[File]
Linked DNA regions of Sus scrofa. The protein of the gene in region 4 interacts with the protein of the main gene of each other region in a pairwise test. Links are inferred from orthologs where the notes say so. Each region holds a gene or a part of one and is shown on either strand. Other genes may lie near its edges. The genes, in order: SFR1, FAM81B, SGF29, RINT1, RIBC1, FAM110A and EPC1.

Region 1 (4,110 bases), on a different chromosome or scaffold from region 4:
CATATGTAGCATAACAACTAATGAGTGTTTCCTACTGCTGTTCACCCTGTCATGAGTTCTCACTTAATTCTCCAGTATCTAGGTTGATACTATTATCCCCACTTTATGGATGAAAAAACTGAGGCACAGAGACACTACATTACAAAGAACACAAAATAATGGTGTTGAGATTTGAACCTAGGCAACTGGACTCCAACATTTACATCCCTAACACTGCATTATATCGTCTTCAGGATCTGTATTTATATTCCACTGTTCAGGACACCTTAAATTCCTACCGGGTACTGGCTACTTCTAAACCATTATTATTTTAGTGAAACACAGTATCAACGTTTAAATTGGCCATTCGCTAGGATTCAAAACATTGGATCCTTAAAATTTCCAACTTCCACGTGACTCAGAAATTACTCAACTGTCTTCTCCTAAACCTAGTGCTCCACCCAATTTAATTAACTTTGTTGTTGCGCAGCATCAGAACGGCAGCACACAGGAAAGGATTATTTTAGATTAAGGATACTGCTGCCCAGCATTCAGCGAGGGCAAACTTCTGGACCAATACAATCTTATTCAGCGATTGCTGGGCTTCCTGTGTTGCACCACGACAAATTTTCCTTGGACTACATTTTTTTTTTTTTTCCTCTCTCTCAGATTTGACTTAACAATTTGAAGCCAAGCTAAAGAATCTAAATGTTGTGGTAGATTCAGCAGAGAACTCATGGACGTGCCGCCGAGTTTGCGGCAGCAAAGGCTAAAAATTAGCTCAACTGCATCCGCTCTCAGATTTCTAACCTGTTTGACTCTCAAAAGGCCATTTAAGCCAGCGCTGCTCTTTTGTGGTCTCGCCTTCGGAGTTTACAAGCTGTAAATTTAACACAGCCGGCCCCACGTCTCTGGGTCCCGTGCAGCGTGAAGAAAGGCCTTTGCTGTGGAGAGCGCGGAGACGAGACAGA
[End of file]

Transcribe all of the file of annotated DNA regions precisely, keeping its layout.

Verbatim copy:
Linked DNA regions of Sus scrofa. The protein of the gene in region 4 interacts with the protein of the main gene of each other region in a pairwise test. Links are inferred from orthologs where the notes say so. Each region holds a gene or a part of one and is shown on either strand. Other genes may lie near its edges. The genes, in order: SFR1, FAM81B, SGF29, RINT1, RIBC1, FAM110A and EPC1.

Region 1 (4,110 bases), on a different chromosome or scaffold from region 4:
CATATGTAGCATAACAACTAATGAGTGTTTCCTACTGCTGTTCACCCTGTCATGAGTTCTCACTTAATTCTCCAGTATCTAGGTTGATACTATTATCCCCACTTTATGGATGAAAAAACTGAGGCACAGAGACACTACATTACAAAGAACACAAAATAATGGTGTTGAGATTTGAACCTAGGCAACTGGACTCCAACATTTACATCCCTAACACTGCATTATATCGTCTTCAGGATCTGTATTTATATTCCACTGTTCAGGACACCTTAAATTCCTACCGGGTACTGGCTACTTCTAAACCATTATTATTTTAGTGAAACACAGTATCAACGTTTAAATTGGCCATTCGCTAGGATTCAAAACATTGGATCCTTAAAATTTCCAACTTCCACGTGACTCAGAAATTACTCAACTGTCTTCTCCTAAACCTAGTGCTCCACCCAATTTAATTAACTTTGTTGTTGCGCAGCATCAGAACGGCAGCACACAGGAAAGGATTATTTTAGATTAAGGATACTGCTGCCCAGCATTCAGCGAGGGCAAACTTCTGGACCAATACAATCTTATTCAGCGATTGCTGGGCTTCCTGTGTTGCACCACGACAAATTTTCCTTGGACTACATTTTTTTTTTTTTTCCTCTCTCTCAGATTTGACTTAACAATTTGAAGCCAAGCTAAAGAATCTAAATGTTGTGGTAGATTCAGCAGAGAACTCATGGACGTGCCGCCGAGTTTGCGGCAGCAAAGGCTAAAAATTAGCTCAACTGCATCCGCTCTCAGATTTCTAACCTGTTTGACTCTCAAAAGGCCATTTAAGCCAGCGCTGCTCTTTTGTGGTCTCGCCTTCGGAGTTTACAAGCTGTAAATTTAACACAGCCGGCCCCACGTCTCTGGGTCCCGTGCAGCGTGAAGAAAGGCCTTTGCTGTGGAGAGCGCGGAGACGAGACAGA